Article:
The devastation guns inflict on our nation each and every year is clear: more than 33,000 dead, more than 81,000 wounded, and an untold number of lives traumatized…”  (It is interesting to me that these figures are NOT footnoted.  There is no citation provided to check these numbers.  But assuming they are accurate, they do not constitute evidence to prove their assertion.    They are just “out there” and the reader is left to form his/her own conclusions. Logically, the number of all people killed by firearms in the United Stated per year would be people who were (1) unarmed victims of crime, (1) armed perpetrators of crime, or (3) suicides.  Intuitively, the vast majority of those killed by firearms are people who were using firearms illegally. (i.e. criminals killing other criminals as in gangland shootings, shootouts with police, etc.. Hardly useful information if the purpose to hinder lawful gun ownership. Further, the VPC clearly is more compassionate towards criminals than towards the citizens who use firearms to protect themselves.)
“When analyzing the most reliable data available, what is most striking is that in a nation of more than 300 million guns, how rarely firearms are used in self-defense.” (Besides being irrelevant if offered in support of gun control, this fact, actually tends to support the conclusion that private ownership of firearms is more safe than a whole range of other lawful, but more deadly, liberties. It is possible-even logical- to conclude therefore that if MORE people had firearms in their possession at the time of the attempted crime, more lives would be saved and crime would be REDUCED!  Instead, this organization is focused on the claims that MORE incidents of crime were prevented by firearms than may actually be the case. Again, I’m not quite sure why THAT is their focus when their organizations stated purpose is the prevention of unnecessary violence and death.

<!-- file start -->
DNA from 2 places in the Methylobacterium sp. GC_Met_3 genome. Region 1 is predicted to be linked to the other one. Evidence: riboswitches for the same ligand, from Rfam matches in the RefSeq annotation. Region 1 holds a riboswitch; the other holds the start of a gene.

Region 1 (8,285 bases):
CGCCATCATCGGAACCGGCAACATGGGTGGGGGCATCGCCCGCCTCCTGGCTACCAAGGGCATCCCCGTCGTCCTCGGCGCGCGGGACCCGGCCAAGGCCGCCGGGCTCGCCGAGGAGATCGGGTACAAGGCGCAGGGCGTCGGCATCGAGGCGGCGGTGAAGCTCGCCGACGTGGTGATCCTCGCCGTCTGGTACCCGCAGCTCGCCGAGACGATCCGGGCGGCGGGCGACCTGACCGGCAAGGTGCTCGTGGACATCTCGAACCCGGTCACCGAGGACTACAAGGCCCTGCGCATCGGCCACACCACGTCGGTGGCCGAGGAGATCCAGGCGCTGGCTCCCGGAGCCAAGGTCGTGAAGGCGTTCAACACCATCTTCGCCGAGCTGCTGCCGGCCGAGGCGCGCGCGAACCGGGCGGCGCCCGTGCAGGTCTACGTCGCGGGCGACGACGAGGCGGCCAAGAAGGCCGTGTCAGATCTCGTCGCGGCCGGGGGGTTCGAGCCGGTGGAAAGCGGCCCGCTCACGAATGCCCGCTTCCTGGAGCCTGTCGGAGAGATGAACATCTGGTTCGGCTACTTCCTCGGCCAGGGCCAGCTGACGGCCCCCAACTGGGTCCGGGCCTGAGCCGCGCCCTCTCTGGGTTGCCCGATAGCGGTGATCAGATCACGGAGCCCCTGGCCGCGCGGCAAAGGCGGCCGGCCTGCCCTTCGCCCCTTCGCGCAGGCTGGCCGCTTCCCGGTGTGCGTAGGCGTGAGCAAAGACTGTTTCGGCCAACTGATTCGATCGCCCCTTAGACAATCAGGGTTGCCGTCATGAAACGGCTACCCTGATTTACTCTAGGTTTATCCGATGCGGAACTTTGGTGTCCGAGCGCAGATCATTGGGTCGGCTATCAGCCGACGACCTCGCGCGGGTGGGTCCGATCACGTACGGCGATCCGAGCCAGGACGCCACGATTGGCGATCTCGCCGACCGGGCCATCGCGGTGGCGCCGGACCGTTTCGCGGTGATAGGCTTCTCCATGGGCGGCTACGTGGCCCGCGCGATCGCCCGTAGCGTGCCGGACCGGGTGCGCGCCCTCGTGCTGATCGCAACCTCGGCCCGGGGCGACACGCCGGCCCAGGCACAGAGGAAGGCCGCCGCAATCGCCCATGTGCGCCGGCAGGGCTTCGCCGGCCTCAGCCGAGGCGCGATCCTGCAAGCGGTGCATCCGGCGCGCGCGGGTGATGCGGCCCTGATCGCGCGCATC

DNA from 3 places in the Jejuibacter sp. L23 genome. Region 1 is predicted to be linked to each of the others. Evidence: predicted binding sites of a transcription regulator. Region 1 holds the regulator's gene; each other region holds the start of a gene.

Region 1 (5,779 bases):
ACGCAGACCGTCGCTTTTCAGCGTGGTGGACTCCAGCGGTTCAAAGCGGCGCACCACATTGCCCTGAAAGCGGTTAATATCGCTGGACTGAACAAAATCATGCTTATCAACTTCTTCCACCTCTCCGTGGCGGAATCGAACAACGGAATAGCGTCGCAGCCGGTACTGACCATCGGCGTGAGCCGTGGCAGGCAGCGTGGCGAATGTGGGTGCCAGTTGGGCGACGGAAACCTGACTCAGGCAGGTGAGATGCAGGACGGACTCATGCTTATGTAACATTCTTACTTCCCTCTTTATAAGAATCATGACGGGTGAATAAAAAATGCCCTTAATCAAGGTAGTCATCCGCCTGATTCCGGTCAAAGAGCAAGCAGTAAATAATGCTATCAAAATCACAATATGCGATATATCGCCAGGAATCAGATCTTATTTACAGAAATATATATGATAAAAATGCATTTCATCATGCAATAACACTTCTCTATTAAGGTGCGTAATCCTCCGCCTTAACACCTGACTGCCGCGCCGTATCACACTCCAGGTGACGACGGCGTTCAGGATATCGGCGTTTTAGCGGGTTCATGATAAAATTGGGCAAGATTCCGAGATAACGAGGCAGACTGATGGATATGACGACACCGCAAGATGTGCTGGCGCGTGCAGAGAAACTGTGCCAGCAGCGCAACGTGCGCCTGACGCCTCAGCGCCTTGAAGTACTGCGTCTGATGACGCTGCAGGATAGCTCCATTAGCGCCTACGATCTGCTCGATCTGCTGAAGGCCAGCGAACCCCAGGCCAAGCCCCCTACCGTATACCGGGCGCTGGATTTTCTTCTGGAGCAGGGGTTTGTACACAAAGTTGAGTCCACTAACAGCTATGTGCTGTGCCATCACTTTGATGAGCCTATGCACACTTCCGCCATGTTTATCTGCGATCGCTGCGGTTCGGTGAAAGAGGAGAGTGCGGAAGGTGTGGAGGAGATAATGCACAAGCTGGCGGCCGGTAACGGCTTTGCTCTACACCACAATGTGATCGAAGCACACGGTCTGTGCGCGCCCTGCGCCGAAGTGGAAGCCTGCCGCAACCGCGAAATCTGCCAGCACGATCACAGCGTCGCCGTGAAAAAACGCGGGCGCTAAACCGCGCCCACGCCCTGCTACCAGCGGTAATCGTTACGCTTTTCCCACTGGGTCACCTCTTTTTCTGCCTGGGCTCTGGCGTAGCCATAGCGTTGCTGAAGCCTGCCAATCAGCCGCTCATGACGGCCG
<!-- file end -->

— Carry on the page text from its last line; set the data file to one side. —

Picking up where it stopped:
For example, in 2012, the same year from which NCVP draws their statistics, there were 254 million automobiles registered in the U.S. In that same year there were 33,561  automobile fatalities.  I’ll not even discuss the “…untold number of lives traumatized…” by being injured in an auto accident, nor shall I speculate on the numbers of unregistered cars on the road which may, or may not, have been involved in accidents.   Statistically speaking, the number of fatalities compared to the number of vehicles registered is about 0.00013213 %, or roughly TEN TIMES the numbers of fatalities compared to guns and gun-related violence in the U.S.. Further, there are apparently no statistics available for how many automobiles were used for self-defense so there is no way to compare the number of lives saved to the number of lives lost for that particular “dangerous” activity. Since that number is likely very low, the “self-defense value” of a firearm exceeds that of the much more dangerous automobile a hundred-fold or more.)

MY conclusion:  The NCVP seems unjustifiably antagonistic towards the private ownership of firearms and the use thereof to protect lives and property, and the overall reduction of crime. Their research is incomplete, and their analysis is flawed.   It seems clear that they are agenda-driven rather than research driven. Methinks they should change their name to one that more accurately expresses their agenda.
John Sterling, MA, JD
Copyright 2015